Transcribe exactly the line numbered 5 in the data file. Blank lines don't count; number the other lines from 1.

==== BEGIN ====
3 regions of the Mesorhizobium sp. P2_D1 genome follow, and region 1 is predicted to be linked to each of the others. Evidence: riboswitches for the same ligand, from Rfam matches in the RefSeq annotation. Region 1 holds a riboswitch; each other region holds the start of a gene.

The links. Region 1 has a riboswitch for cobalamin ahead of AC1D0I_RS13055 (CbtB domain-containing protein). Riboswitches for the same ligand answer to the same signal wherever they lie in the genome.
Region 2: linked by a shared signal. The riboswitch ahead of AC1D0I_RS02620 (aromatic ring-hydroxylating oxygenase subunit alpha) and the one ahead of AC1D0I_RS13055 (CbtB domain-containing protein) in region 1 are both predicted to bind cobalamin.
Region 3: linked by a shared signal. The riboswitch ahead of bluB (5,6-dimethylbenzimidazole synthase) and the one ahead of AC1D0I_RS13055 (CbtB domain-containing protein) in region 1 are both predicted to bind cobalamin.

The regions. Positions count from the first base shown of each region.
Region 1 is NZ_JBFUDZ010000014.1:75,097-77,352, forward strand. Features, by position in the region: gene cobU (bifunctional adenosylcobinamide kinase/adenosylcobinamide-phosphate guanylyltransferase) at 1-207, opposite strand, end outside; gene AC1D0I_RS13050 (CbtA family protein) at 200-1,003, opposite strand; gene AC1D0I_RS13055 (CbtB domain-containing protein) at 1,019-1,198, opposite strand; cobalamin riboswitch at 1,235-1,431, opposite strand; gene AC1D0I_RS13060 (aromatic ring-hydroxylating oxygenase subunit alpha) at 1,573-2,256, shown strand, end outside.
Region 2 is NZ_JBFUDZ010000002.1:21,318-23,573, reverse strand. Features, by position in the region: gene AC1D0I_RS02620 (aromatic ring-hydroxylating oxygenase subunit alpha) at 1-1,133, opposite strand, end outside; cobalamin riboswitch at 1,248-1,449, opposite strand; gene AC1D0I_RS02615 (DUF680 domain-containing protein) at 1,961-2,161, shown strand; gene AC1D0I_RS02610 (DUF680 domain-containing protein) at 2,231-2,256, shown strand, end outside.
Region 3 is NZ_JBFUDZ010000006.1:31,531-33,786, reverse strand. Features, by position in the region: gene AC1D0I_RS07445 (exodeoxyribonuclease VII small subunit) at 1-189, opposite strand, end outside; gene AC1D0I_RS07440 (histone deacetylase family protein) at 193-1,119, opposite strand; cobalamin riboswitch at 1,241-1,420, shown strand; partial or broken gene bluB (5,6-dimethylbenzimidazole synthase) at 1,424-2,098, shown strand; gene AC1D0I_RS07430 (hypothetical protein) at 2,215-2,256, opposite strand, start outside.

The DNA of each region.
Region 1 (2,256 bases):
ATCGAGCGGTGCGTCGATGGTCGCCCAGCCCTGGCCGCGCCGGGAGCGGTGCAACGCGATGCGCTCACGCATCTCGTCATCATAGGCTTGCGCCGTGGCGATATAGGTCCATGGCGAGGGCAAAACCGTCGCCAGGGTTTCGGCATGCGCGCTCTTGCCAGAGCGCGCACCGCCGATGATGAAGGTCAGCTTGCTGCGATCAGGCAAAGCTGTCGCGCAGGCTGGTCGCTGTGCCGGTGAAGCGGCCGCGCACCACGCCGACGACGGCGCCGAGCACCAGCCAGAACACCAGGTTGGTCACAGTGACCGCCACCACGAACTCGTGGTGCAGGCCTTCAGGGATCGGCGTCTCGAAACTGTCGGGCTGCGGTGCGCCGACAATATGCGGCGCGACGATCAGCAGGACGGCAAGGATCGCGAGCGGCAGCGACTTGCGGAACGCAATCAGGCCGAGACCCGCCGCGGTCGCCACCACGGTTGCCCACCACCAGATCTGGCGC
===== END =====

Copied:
The regions. Positions count from the first base shown of each region.